Do you know a lot of heroic people? I believe I know a lot of them…I think they are all around us. Everyone has their struggles…some people wear them on their sleeve…some people bury them deep inside….but we all fight battles and those battles makes living life on life’s terms heroic in its own right. Still, we have the more obvious heroes…like our soldiers. A hero comes in many forms…and sometimes its the sweet soul who wanders to the shelter and rescues a dog…and sometimes it’s the dog.
Sparky, my black lab, has been creeping in to my art more and more…he creeps in to my dreams more too. He is very old now and sometimes I think his presence in my dreams is his way of beginning to say good-bye to me. I love to draw and paint him. He is a fascinating dog. When I first adopted him he was near a feral dog. I could not touch him or even get very close to him…he was never aggressive but he had no use for me…would not even take food from my hand. He had no concept of how to live in a home with humans and destroyed miraculous amounts of things in my home and would jump up and down (several feet up) when I put a leash on him. What kind of crazy woman adopts a dog like that might be a fair question…honestly…one that didn’t know any better.
While I was clueless then I know now that dogs come in to our lives when they are suppose to. Sparky, who for years wanted nothing to do with me…turned in to a loyal companion. He never leaves my side and has become a hero to other dogs. Whenever I hear someone say a dog is not adoptable…I cringe. Sparky was in that category. The weekend I adopted him (he had been adopted out several times and returned to the Humane Society) was his last chance…he was on doggy death row for the following week. Don’t get me wrong…the early years with Sparky were not easy….sometimes I could do nothing but cry at the things he destroyed …at the frustration of trying to manage little things like getting him in to the car. But oddly enough…in the midst of a very dark time in my life he started to change and calm down…he became the dog I needed at that time. Eventually, Sparky was the dog that went through dog training school with me…all of which were efforts to help my other dog (Hercules) who was terribly reactive. Sparky rocked dog training school…my mentor couldn’t believe his ability to focus on me (neither could I really…I think now of all the years I was underestimating what he could do). Now Sparky is the dog that I use to work with other dogs…those that are fearful and those that are reactive in the presence of other dogs. (Reactive is the politically correct way to say dog aggressive). There is something about Sparky’s presence that calms and guides other dogs to better behavior. I won’t pretend for one moment that I understand it nor do I feel the need to.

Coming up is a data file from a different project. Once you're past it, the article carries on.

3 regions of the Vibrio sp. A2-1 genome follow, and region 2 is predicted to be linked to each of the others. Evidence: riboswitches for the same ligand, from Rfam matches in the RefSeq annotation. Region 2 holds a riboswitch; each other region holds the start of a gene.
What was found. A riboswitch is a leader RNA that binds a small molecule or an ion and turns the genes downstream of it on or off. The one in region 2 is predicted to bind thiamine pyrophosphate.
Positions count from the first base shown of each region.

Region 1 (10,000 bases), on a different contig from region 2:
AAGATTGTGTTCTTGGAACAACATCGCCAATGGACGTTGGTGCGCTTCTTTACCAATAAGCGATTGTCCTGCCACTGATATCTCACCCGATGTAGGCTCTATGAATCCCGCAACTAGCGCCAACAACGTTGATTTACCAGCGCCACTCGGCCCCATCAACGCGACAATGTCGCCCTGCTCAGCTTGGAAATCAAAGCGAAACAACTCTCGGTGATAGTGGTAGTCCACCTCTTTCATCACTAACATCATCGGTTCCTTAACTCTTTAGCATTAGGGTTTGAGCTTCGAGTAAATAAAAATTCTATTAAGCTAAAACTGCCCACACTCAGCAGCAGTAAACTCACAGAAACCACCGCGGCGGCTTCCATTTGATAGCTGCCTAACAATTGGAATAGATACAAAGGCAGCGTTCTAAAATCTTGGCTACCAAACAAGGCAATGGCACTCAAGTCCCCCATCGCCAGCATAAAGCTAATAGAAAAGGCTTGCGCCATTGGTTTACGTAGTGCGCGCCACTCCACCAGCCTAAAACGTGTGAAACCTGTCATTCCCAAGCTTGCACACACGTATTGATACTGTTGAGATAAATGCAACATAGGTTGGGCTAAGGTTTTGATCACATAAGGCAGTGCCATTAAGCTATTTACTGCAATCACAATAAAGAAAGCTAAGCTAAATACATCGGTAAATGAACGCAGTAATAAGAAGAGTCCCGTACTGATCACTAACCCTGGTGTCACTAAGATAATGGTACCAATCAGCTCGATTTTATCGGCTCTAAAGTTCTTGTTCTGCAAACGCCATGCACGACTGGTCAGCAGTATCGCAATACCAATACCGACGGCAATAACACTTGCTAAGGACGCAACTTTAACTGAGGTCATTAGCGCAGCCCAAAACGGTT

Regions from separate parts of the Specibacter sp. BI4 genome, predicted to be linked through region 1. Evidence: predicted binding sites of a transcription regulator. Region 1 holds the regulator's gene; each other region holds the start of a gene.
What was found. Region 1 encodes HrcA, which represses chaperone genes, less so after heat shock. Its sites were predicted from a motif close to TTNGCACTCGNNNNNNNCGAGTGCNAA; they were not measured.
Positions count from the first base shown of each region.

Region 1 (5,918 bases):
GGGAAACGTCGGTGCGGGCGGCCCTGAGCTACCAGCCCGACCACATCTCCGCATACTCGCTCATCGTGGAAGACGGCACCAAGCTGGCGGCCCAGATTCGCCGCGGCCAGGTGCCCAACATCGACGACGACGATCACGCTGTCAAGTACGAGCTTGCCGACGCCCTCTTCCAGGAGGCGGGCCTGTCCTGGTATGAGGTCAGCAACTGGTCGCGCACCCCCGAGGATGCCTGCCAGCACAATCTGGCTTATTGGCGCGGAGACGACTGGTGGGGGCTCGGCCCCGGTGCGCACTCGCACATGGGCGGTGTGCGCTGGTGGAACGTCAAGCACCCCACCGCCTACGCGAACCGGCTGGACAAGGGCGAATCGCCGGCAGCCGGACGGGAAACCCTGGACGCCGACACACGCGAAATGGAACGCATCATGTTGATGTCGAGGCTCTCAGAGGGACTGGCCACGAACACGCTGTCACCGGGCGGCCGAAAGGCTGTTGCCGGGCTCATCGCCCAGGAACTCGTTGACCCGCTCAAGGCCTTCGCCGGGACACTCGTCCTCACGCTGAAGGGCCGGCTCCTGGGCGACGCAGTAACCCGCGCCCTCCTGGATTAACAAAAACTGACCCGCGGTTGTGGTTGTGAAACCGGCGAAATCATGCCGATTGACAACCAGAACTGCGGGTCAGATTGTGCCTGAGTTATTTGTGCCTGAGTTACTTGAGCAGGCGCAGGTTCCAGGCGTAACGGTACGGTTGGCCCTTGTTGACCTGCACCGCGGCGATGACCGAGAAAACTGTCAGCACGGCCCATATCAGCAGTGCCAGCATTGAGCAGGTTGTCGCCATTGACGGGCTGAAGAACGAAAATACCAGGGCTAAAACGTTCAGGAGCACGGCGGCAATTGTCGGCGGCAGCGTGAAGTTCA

Sparky has a way of communicating with other dogs…his body language, his eyes..in ways that say all sorts of things I suppose…its so hard not to anthropomorphize our dogs…I would imagine he says things like…”knock it off you obnoxious idiot” to dogs like Buster and “follow my lead I’ve got your back” to dogs like Turnip.
But make no mistake…he is a near 100 pounds of a take no prisoners bad ass if he needs to defend his family. Very few times in all the years that Sparky has lived with me have I seen him go in to a guard dog state…but each time it has happened I have been both startled by and also proud of his fierceness…I believe he would die defending our pack. The first time my husband saw Sparky defend the pack he was shocked.
Since we moved to Kentucky Sparky has worked his magic with our two foster dogs; Turnip and Buster. Turnip is a fearful dog and Buster is a reactive dog. Sparky is a dog that gives other dogs a second chance…it is really a magical thing. Turnip was afraid of his own shadow…taking him for a walk in the neighborhood was nearly impossible…a blowing leaf, a passing car, a garbage can…all were potential threats in Turnip’s eyes. We started walking him with Sparky and it changed Turnip’s world. After his Sparky therapy…Turnip walks the hood like he owns it! Buster was an obnoxious idiot that wanted to hump and bully every dog he encountered. Sparky very quickly taught him some manners. Turnip and Buster will be Sparky’s last miracles…we declare him officially retired and will focus on caring for him in his old age.